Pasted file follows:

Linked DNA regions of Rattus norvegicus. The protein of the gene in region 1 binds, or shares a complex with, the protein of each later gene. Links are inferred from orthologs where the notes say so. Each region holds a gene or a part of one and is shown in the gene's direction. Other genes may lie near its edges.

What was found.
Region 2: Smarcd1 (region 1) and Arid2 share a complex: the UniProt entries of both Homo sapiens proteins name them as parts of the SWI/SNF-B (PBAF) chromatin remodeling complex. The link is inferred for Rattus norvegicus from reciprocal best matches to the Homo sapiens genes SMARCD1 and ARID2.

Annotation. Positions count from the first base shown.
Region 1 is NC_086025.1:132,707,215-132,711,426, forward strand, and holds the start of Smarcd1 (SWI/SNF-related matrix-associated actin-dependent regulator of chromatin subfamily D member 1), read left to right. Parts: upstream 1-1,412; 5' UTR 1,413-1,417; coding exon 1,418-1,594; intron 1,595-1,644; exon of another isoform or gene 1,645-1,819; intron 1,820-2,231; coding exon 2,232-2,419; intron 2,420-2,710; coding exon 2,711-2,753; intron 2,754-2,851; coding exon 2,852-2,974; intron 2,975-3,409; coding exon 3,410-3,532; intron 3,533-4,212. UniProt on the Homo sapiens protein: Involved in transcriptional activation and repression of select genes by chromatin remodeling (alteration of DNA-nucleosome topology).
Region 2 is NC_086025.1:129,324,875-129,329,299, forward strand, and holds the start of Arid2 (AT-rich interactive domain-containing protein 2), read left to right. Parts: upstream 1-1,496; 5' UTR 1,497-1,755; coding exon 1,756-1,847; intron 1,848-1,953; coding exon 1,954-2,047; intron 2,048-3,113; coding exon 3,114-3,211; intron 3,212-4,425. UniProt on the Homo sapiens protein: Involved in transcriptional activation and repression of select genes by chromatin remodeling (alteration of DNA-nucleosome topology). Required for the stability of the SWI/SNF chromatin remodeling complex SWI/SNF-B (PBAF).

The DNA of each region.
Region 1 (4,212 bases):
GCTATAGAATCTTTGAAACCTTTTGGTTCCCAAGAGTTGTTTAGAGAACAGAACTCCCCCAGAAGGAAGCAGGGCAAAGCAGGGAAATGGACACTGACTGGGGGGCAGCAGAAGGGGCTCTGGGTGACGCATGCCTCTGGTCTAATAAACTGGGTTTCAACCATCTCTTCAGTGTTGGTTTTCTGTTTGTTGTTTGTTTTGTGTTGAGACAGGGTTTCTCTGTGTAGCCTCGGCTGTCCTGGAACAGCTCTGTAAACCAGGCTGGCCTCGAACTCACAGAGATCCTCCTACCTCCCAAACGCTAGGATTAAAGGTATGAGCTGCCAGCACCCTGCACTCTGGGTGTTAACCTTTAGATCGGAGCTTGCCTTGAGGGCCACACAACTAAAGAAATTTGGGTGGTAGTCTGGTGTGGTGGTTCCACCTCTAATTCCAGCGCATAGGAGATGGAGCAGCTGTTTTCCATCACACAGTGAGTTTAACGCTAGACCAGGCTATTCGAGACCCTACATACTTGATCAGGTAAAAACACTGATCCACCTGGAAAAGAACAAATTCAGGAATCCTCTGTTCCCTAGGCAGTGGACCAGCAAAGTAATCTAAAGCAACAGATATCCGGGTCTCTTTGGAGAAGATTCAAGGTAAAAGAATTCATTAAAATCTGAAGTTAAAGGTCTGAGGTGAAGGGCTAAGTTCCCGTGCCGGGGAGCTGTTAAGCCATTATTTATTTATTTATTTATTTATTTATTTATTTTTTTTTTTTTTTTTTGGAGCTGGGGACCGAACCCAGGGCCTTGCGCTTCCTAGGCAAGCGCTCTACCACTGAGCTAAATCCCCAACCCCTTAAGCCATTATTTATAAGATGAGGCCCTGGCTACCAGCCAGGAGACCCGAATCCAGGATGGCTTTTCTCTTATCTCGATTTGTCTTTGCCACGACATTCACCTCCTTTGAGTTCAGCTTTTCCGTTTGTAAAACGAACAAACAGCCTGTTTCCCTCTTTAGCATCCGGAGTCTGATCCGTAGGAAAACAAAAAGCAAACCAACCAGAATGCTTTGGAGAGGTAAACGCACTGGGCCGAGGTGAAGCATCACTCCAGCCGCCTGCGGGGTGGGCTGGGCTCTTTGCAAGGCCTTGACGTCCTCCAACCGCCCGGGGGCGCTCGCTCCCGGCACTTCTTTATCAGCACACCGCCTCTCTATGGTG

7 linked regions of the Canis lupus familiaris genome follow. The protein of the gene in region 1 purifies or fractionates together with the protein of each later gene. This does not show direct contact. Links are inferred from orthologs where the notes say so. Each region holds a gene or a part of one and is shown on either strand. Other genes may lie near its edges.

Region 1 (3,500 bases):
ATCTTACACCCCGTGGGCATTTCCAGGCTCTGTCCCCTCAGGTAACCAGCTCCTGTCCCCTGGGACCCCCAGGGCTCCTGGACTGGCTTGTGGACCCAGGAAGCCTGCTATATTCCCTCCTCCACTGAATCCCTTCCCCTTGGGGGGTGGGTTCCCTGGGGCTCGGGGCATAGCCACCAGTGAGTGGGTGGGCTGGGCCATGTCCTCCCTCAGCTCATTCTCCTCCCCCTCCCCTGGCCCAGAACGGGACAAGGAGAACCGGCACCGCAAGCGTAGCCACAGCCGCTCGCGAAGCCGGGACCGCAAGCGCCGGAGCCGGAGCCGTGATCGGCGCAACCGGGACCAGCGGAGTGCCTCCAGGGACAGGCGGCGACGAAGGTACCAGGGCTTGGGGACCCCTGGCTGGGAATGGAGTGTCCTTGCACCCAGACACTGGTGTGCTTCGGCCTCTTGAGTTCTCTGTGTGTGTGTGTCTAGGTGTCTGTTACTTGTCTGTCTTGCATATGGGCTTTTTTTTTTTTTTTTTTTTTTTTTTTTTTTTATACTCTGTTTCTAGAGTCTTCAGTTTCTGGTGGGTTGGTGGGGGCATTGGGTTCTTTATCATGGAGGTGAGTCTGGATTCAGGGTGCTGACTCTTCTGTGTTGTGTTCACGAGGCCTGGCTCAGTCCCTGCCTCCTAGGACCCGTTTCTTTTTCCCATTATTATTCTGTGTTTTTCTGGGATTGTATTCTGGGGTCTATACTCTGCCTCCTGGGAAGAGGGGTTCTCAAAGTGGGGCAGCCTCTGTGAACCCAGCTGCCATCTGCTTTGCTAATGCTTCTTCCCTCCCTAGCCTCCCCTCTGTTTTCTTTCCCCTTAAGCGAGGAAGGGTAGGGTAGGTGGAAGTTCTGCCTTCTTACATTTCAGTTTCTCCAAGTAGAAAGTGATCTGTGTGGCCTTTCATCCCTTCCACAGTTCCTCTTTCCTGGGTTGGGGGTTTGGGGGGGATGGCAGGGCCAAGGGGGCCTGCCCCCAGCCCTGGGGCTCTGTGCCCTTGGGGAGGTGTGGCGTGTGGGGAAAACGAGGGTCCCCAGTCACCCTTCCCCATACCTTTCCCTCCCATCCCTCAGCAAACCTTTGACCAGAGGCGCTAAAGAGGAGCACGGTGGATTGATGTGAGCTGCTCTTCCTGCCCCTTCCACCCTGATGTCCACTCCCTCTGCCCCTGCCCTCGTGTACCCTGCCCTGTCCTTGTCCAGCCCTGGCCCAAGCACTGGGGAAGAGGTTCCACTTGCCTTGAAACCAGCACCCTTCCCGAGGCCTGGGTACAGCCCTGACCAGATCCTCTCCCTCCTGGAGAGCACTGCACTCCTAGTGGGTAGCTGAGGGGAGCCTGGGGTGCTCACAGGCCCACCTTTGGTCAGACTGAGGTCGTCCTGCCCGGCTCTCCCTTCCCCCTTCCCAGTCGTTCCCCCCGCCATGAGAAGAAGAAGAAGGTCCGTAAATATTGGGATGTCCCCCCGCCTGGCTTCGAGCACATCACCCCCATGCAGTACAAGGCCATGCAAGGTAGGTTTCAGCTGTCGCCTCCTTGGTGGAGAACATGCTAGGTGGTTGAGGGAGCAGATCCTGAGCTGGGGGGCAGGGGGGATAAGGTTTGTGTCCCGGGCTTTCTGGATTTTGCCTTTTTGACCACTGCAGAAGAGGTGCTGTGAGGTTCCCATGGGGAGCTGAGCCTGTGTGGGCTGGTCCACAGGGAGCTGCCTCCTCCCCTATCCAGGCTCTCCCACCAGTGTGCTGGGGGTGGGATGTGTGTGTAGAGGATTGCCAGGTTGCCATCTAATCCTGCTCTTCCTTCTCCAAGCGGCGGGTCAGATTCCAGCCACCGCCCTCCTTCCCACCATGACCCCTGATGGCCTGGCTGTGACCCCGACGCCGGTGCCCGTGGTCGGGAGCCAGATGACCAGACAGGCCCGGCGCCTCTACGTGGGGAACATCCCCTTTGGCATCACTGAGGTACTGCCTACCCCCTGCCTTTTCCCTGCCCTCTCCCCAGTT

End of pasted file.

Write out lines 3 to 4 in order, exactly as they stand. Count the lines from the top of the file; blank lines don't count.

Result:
Region 2: Smarcd1 (region 1) and Arid2 share a complex: the UniProt entries of both Homo sapiens proteins name them as parts of the SWI/SNF-B (PBAF) chromatin remodeling complex. The link is inferred for Rattus norvegicus from reciprocal best matches to the Homo sapiens genes SMARCD1 and ARID2.

Annotation. Positions count from the first base shown.